Josiah Warren, who was one of the participants in the New Harmony Society, asserted that community was doomed to failure due to a lack of individual sovereignty and private property. He says of the community: "We had a world in miniature â€” we had enacted the French revolution over again with despairing hearts instead of corpses as a result. ...It appeared that it was nature's own inherent law of diversity that had conquered us ...our "united interests" were directly at war with the individualities of persons and circumstances and the instinct of self-preservation..." (Periodical Letter II 1856) Warren's observations on the reasons for the community's failure led to the development of American individualist anarchism, of which he was its original theorist. The Forestville Commonwealth Owenite community at Earlton, New York was listed on the National Register of Historic Places in 1974.
After a long period of friction with William Allen and some of his other partners, Owen resigned all connection with New Lanark in 1828. His actual words to William Allen at the time are often quoted as being: "All the world is queer save thee and me, and even thou art a little queer". On his return from America, he made London the center of his activity. Most of his means having been sunk in the New Harmony experiment, he was no longer a flourishing capitalist but the head of a vigorous propaganda, in which socialism and secularism combined. One of the most interesting features of the movement at this period was the establishment in 1832 of an equitable labour exchange system in which exchange was effected by means of labour notes; this system superseded the usual means of exchange and middlemen. The London exchange lasted until 1833, and a Birmingham branch operated for only a few months until July 1833.
The word "socialism" first became current in the discussions of the "Association of all Classes of all Nations," which Owen formed in 1835. During these years his secularistic teaching gained such influence among the working classes as to give occasion for the statement in the Westminster Review (1839) that his principles were the actual creed of a great portion of them.
At this period, some more communistic experiments were made, of which the most important were that at Ralahine, in County Clare, Ireland, and that at Tytherly in Hampshire. The former (1831) proved a remarkable success for three-and-a-half years until the proprietor, having ruined himself by gambling, had to sell out. Tytherly, begun in 1839, failed absolutely.
By 1846 the only permanent result of Owen's agitation, so zealously carried on by public meetings, pamphlets, periodicals, and occasional treatises remained the co-operative movement, and for the time even that seemed to have utterly collapsed. He died at his native town on 17 November 1858.
In 1854, at the age of 83, and despite his previous antipathy to religion, Owen was converted to spiritualism after a series of "sittings" with the American medium Maria B. Hayden (credited with introducing spiritualism to England). Owen made a public profession of his new faith in his publication The Rational quarterly review and later wrote a pamphlet entitled The future of the Human race; or great glorious and future revolution to be effected through the agency of departed spirits of good and superior men and women.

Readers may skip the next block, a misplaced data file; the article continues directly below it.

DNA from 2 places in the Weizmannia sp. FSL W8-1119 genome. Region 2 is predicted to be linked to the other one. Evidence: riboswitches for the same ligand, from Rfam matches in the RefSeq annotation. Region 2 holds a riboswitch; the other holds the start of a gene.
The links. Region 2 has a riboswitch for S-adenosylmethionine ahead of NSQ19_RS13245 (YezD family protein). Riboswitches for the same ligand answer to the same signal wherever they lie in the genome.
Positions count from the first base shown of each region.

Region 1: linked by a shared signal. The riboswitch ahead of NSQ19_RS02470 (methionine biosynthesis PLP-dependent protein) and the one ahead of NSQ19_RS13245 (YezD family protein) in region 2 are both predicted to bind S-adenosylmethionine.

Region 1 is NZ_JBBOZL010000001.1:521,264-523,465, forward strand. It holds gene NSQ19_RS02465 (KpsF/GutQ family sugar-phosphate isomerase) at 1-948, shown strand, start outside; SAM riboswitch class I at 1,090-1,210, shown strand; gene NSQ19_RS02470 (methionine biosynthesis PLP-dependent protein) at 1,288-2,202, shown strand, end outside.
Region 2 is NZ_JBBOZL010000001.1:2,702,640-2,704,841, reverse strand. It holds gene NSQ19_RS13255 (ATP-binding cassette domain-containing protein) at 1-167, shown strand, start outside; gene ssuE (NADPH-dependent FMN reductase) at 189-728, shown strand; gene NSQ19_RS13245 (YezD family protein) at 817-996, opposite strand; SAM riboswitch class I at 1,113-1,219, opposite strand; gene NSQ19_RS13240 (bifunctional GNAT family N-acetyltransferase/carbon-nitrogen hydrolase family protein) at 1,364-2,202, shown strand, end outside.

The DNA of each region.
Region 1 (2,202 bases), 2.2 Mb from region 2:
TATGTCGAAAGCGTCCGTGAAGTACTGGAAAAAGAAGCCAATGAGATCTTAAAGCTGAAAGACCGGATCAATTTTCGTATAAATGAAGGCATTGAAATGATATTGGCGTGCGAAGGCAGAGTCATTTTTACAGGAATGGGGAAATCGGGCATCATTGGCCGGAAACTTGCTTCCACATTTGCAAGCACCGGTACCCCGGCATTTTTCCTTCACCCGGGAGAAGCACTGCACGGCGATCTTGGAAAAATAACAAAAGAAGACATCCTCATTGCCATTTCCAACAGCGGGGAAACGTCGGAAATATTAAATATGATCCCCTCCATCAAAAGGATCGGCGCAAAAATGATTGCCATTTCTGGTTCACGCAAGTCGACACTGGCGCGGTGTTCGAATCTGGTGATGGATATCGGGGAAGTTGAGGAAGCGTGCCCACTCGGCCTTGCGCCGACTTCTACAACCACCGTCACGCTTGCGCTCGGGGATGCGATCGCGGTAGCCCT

Owen claimed to have had mediumistic contact with the spirits of Benjamin Franklin, Thomas Jefferson, and others, the purpose of whose communications was, "to change the present, false, disunited and miserable state of human existence, for a true, united and happy state...to prepare the world for universal peace, and to infuse into all the spirit of charity, forbearance and love."
Robert and Caroline Owen's first child died in infancy. They had seven surviving children, four sons and three daughters: Robert Dale (born 1801), William (1802), Anne Caroline (1805), Jane Dale (1805), David Dale (1807), Richard Dale (1809) and Mary (1810). Owen's four sons, Robert Dale, William, David Dale, and Richard, all became citizens of the United States. Anne Caroline and Mary (together with their mother, Caroline) died in the 1830s. Jane, the remaining daughter, joined her brothers in America, where she married Robert Henry Fauntleroy.
Robert Dale Owen, the eldest (1801-1877), was for long an able exponent in his adopted country of his father's doctrines. In 1836-1839 and 1851-1852 he served as a member of the Indiana House of Representatives and in 1844-1847 was a Representative in Congress, where he drafted the bill for the founding of the Smithsonian Institution. He was elected a member of the Indiana Constitutional Convention in 1850, and was instrumental in securing to widows and married women control of their property and the adoption of a common free school system. He later succeeded in passing a state law giving greater freedom in divorce. From 1853 to 1858, he was United States minister at Naples. He was a strong believer in spiritualism and was the author of two well-known books on the subject: Footfalls on the Boundary of Another World (1859) and The Debatable Land Between this World and the Next (1872).
Owen's third son, David Dale Owen (1807-1860), was in 1839 appointed a United States geologist who made extensive surveys of the north-west, which were published by order of Congress. The youngest son, Richard Dale Owen (1810-1890), became a professor of natural science at Nashville University.
Robert Owen wrote numerous works about his system. Of these, the most notable are:
The Robert Owen Collection, that includes papers and letters as well as copies of pamphlets and books by him and about him is deposited with the National Co-operative Archive, UK.
There are also Lives of Owen by: